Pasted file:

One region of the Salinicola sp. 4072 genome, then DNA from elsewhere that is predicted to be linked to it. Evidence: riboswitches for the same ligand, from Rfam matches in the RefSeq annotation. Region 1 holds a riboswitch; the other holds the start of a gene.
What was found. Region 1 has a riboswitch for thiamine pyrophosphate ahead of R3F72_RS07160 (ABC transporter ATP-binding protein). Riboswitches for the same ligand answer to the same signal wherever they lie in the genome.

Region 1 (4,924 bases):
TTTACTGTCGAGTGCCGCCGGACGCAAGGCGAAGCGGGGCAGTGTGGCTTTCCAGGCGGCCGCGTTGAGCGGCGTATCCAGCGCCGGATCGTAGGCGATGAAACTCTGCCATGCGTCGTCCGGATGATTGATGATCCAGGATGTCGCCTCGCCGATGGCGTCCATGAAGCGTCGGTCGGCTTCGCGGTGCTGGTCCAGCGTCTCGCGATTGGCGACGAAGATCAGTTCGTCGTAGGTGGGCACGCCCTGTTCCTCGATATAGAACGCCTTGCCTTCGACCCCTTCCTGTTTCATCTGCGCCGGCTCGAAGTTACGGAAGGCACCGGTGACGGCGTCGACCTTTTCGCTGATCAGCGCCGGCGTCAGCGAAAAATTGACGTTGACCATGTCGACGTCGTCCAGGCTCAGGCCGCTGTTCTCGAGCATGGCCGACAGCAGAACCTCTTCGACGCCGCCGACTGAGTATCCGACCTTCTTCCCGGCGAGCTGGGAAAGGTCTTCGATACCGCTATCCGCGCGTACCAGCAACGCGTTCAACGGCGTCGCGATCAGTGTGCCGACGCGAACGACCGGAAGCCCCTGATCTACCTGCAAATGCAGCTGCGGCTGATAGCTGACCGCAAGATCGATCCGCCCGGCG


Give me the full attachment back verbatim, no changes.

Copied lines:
One region of the Salinicola sp. 4072 genome, then DNA from elsewhere that is predicted to be linked to it. Evidence: riboswitches for the same ligand, from Rfam matches in the RefSeq annotation. Region 1 holds a riboswitch; the other holds the start of a gene.
What was found. Region 1 has a riboswitch for thiamine pyrophosphate ahead of R3F72_RS07160 (ABC transporter ATP-binding protein). Riboswitches for the same ligand answer to the same signal wherever they lie in the genome.

Region 1 (4,924 bases):
TTTACTGTCGAGTGCCGCCGGACGCAAGGCGAAGCGGGGCAGTGTGGCTTTCCAGGCGGCCGCGTTGAGCGGCGTATCCAGCGCCGGATCGTAGGCGATGAAACTCTGCCATGCGTCGTCCGGATGATTGATGATCCAGGATGTCGCCTCGCCGATGGCGTCCATGAAGCGTCGGTCGGCTTCGCGGTGCTGGTCCAGCGTCTCGCGATTGGCGACGAAGATCAGTTCGTCGTAGGTGGGCACGCCCTGTTCCTCGATATAGAACGCCTTGCCTTCGACCCCTTCCTGTTTCATCTGCGCCGGCTCGAAGTTACGGAAGGCACCGGTGACGGCGTCGACCTTTTCGCTGATCAGCGCCGGCGTCAGCGAAAAATTGACGTTGACCATGTCGACGTCGTCCAGGCTCAGGCCGCTGTTCTCGAGCATGGCCGACAGCAGAACCTCTTCGACGCCGCCGACTGAGTATCCGACCTTCTTCCCGGCGAGCTGGGAAAGGTCTTCGATACCGCTATCCGCGCGTACCAGCAACGCGTTCAACGGCGTCGCGATCAGTGTGCCGACGCGAACGACCGGAAGCCCCTGATCTACCTGCAAATGCAGCTGCGGCTGATAGCTGACCGCAAGATCGATCCGCCCGGCG